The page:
Media literacy

Journalists can only foster accountability if the public trusts the media. This trust is seriously at risk from our rapidly-changing media landscape, in which mis- and disinformation are becoming commonplace and the truth less accessible. A media-literate public is better equipped to navigate this toxic terrain and more likely to trust and support high-quality journalism when they see it. The media itself is the main actor in the media literacy campaign; journalists have invaluable contributions to make.

Interestingly, media literacy is not a new term. It has existed at least since the 1930s, and two countries claim to be the first to introduce explicit media education curriculum in schools –  the US and UK. Already in the early days of mass media, scholars, researchers and even media personalities recognized the need for creating media-literate populations to counter the possible negative effects of ever-increasing media production and consumption. Today, those negative effects are realised in the form of mis- and disinformation which have dangerous consequences for everyone, everywhere.

There are 3 sections to this Media Literacy page

  • The current climate for media literacy. Increasing mis- and disinformation, as well as the impacts of the COVID-19 pandemic, have made the promotion of media literacy more urgent ever.
  • The role of the media in boosting media literacy. The media itself should promote critical engagement. If the public becomes apathetic, the media’s credibility and ability to foster accountability is undermined.
  • Free Press Unlimited and Youth media literacy. Media literacy is essential for all citizens, young and the old, in all countries. Free Press Unlimited’s research has focused primarily on youth media literacy.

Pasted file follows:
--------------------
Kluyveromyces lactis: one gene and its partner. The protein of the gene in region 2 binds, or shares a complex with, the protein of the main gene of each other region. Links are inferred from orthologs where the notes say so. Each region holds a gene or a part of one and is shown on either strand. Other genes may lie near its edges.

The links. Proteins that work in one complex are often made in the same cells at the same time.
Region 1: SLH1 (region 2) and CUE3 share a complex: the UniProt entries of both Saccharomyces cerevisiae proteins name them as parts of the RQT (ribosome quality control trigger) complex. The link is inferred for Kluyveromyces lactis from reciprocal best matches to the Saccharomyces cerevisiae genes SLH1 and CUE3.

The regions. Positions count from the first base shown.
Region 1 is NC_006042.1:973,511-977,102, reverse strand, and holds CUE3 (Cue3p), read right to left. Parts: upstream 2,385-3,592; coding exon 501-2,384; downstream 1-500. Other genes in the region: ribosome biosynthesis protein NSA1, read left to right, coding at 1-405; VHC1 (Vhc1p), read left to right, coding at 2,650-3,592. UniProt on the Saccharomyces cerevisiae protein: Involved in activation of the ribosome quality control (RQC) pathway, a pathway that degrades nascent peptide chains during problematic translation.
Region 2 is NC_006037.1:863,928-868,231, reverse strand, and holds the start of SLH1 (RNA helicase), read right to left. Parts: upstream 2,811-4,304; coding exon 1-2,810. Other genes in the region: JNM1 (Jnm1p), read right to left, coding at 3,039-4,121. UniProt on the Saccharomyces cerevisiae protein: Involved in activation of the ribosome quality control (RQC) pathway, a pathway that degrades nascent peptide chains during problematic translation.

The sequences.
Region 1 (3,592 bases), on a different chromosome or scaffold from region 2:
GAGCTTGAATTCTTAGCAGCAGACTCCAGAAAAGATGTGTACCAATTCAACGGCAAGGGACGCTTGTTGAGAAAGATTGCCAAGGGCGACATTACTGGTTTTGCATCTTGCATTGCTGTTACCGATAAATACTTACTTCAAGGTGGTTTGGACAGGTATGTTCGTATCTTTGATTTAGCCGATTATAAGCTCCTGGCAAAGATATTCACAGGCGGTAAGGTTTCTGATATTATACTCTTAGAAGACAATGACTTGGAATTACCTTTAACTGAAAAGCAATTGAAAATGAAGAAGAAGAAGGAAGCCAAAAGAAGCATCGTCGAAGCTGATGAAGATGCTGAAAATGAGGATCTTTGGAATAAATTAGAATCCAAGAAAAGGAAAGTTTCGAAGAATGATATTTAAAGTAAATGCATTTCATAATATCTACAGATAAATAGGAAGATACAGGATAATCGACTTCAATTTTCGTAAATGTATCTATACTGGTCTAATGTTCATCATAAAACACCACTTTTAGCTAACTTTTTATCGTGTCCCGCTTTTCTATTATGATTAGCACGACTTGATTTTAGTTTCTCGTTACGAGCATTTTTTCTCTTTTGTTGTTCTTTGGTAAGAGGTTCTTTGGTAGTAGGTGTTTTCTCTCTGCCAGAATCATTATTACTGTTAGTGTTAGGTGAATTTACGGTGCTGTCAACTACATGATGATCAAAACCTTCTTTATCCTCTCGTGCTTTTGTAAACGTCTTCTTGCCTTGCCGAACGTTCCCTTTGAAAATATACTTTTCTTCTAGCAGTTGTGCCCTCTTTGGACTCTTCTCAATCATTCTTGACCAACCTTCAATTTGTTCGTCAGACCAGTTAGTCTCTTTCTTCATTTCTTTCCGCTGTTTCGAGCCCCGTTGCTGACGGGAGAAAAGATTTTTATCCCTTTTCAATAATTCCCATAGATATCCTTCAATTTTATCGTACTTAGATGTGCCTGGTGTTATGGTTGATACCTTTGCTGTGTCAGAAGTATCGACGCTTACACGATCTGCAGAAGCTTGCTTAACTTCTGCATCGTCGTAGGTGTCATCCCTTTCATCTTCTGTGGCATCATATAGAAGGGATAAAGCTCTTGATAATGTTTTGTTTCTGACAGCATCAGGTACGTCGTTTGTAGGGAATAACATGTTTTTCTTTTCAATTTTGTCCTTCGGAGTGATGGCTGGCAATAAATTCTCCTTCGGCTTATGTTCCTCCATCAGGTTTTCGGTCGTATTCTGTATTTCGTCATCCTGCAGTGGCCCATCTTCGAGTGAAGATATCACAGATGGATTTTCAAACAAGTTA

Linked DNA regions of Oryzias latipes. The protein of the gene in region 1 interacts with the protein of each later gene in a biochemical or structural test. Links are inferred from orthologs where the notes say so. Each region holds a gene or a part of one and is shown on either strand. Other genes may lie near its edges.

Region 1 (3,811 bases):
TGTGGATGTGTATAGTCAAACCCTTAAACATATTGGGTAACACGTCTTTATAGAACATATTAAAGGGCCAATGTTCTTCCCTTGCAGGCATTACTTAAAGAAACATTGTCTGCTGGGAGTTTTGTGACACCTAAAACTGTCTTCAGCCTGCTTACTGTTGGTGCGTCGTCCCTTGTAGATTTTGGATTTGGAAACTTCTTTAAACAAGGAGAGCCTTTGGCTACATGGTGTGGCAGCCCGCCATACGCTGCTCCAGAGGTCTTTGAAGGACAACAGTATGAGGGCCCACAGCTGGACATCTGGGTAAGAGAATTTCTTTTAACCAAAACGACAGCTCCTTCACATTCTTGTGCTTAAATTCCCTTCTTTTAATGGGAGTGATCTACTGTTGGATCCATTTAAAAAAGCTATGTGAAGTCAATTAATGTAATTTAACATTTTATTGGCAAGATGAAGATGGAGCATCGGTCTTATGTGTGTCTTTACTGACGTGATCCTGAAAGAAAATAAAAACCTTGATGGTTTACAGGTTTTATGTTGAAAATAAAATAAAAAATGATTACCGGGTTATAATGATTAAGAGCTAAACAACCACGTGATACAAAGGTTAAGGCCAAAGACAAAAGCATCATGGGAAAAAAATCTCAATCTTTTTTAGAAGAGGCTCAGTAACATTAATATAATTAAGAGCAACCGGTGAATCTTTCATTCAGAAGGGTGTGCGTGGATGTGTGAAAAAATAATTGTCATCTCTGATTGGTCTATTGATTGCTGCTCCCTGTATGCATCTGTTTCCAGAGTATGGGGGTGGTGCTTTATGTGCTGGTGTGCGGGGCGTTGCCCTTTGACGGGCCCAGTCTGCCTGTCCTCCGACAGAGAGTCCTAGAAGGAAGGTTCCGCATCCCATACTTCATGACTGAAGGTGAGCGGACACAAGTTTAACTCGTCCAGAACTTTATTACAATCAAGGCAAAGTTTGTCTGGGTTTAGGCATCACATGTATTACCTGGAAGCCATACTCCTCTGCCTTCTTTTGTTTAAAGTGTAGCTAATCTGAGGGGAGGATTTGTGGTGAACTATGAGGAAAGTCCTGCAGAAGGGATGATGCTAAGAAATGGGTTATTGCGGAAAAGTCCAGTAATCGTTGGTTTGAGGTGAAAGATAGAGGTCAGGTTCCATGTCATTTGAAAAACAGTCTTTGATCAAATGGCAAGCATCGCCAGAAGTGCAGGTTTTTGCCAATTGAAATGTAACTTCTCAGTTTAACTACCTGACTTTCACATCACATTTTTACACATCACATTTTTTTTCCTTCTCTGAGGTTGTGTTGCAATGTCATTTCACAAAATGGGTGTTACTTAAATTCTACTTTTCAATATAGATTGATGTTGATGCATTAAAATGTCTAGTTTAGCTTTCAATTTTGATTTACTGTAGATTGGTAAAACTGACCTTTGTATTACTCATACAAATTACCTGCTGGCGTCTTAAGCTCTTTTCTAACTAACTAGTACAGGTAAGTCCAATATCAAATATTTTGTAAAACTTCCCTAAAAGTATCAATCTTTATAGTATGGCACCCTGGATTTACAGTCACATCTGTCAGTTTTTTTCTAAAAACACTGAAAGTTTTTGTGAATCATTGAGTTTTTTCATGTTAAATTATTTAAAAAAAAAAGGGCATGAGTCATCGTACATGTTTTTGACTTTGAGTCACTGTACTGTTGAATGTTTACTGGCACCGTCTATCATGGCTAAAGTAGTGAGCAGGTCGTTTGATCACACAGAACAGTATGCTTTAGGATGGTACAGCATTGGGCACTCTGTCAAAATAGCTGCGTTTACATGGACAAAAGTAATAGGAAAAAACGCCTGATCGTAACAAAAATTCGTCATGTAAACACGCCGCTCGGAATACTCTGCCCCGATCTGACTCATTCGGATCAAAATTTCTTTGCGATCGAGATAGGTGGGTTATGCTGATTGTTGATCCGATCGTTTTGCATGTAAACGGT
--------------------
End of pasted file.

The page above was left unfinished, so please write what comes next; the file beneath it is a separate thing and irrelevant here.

The current climate

In the last couple of years, media literacy gained renewed attention, among others due to the prolific spread of mis- and disinformation and the significant consequences it displays in various ways – from emergence of  violence (because of false content) to interference in election processes and decreasing trust in media.

At the time of writing, the world is in the midst of the COVID-19 pandemic – the novel Coronavirus is circulating globally, taking a wave of misinformation with it (We should include link to Media and COVID guide).

Despite increased exposure to and awareness of misinformation, most people are not confident in their abilities to identify trustworthy content, and the extent of this lack of confidence differs depending on location. For example, 70% of people in South Africa and 68% of people in Mexico are “concerned about their ability to separate what is real and fake on the internet,” according to the Reuters Institute Digital News Report (Newman et al., 2019, p. 21); this falls to just 31% in the Netherlands. This concern seems to align to political polarisation: the more polarised the politics, the more concerned the people.

The role of media outlets

Though the media is compromised by falling media literacy rates, there is a lot that media outlets can do to fight back. The EU High Level Expert Group on Misinformation and Fake News advised in their final report that news media should:

  • Cooperate with CSOs and academia to formulate and implement skill and age- specific media and information literacy approaches, and for all ages, while pursuing their media literacy projects in cooperation with schools and other educational institutions that target younger generations;
  • Subject to funding, notably from outside sources, continue investing in quality journalism and equip newsrooms with professional automatic content verification tools for audio-visual and text-based reports spread online;